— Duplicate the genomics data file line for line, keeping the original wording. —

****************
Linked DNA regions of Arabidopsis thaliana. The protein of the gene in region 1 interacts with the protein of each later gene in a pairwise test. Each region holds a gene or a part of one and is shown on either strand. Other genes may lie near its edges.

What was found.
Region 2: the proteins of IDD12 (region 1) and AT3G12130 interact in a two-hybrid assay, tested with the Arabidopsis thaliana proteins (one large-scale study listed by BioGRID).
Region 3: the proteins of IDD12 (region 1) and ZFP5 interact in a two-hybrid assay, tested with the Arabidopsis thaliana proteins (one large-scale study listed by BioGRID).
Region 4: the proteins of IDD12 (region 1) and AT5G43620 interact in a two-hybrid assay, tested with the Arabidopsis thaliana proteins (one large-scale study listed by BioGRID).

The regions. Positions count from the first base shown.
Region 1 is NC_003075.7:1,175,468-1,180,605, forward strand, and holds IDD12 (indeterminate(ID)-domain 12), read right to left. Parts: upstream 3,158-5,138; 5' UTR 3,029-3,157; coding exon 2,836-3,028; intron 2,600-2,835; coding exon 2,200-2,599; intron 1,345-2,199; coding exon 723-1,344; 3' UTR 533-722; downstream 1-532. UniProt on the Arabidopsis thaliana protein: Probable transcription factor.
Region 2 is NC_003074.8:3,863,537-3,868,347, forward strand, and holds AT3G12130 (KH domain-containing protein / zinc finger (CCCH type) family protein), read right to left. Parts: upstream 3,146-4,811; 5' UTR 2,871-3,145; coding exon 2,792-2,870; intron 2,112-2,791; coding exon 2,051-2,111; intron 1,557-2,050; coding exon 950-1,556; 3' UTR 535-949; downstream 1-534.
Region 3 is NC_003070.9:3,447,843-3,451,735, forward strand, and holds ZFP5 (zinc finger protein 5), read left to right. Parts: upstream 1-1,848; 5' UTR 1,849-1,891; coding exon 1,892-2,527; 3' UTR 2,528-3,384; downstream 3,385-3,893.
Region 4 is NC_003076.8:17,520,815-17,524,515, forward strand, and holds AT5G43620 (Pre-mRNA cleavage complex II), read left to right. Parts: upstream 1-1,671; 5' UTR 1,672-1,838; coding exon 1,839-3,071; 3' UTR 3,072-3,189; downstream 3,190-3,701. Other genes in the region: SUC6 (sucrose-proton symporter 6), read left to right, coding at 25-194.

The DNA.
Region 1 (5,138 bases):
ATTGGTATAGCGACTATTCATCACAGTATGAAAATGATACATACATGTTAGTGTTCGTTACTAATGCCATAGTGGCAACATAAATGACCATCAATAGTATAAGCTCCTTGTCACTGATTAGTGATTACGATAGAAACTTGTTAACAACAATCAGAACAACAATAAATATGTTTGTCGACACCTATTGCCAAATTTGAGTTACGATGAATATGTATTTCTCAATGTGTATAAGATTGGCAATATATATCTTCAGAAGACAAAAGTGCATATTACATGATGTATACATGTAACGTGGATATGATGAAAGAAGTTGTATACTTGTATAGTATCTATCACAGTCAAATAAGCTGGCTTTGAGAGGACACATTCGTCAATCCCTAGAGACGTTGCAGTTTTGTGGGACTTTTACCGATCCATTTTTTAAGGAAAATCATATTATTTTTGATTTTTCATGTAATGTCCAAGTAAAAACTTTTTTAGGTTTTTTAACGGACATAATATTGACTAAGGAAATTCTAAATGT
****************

Linked DNA regions of Arabidopsis thaliana. The protein of the gene in region 1 interacts with the protein of each later gene in a pairwise test. Each region holds a gene or a part of one and is shown on either strand. Other genes may lie near its edges.

What was found.
Region 2: the proteins of IDD12 (region 1) and AT3G12130 interact in a two-hybrid assay, tested with the Arabidopsis thaliana proteins (one large-scale study listed by BioGRID).
Region 3: the proteins of IDD12 (region 1) and ZFP5 interact in a two-hybrid assay, tested with the Arabidopsis thaliana proteins (one large-scale study listed by BioGRID).
Region 4: the proteins of IDD12 (region 1) and AT5G43620 interact in a two-hybrid assay, tested with the Arabidopsis thaliana proteins (one large-scale study listed by BioGRID).

The regions. Positions count from the first base shown.
Region 1 is NC_003075.7:1,175,468-1,180,605, forward strand, and holds IDD12 (indeterminate(ID)-domain 12), read right to left. Parts: upstream 3,158-5,138; 5' UTR 3,029-3,157; coding exon 2,836-3,028; intron 2,600-2,835; coding exon 2,200-2,599; intron 1,345-2,199; coding exon 723-1,344; 3' UTR 533-722; downstream 1-532. UniProt on the Arabidopsis thaliana protein: Probable transcription factor.
Region 2 is NC_003074.8:3,863,537-3,868,347, forward strand, and holds AT3G12130 (KH domain-containing protein / zinc finger (CCCH type) family protein), read right to left. Parts: upstream 3,146-4,811; 5' UTR 2,871-3,145; coding exon 2,792-2,870; intron 2,112-2,791; coding exon 2,051-2,111; intron 1,557-2,050; coding exon 950-1,556; 3' UTR 535-949; downstream 1-534.
Region 3 is NC_003070.9:3,447,843-3,451,735, forward strand, and holds ZFP5 (zinc finger protein 5), read left to right. Parts: upstream 1-1,848; 5' UTR 1,849-1,891; coding exon 1,892-2,527; 3' UTR 2,528-3,384; downstream 3,385-3,893.
Region 4 is NC_003076.8:17,520,815-17,524,515, forward strand, and holds AT5G43620 (Pre-mRNA cleavage complex II), read left to right. Parts: upstream 1-1,671; 5' UTR 1,672-1,838; coding exon 1,839-3,071; 3' UTR 3,072-3,189; downstream 3,190-3,701. Other genes in the region: SUC6 (sucrose-proton symporter 6), read left to right, coding at 25-194.

The DNA.
Region 1 (5,138 bases):
ATTGGTATAGCGACTATTCATCACAGTATGAAAATGATACATACATGTTAGTGTTCGTTACTAATGCCATAGTGGCAACATAAATGACCATCAATAGTATAAGCTCCTTGTCACTGATTAGTGATTACGATAGAAACTTGTTAACAACAATCAGAACAACAATAAATATGTTTGTCGACACCTATTGCCAAATTTGAGTTACGATGAATATGTATTTCTCAATGTGTATAAGATTGGCAATATATATCTTCAGAAGACAAAAGTGCATATTACATGATGTATACATGTAACGTGGATATGATGAAAGAAGTTGTATACTTGTATAGTATCTATCACAGTCAAATAAGCTGGCTTTGAGAGGACACATTCGTCAATCCCTAGAGACGTTGCAGTTTTGTGGGACTTTTACCGATCCATTTTTTAAGGAAAATCATATTATTTTTGATTTTTCATGTAATGTCCAAGTAAAAACTTTTTTAGGTTTTTTAACGGACATAATATTGACTAAGGAAATTCTAAATGT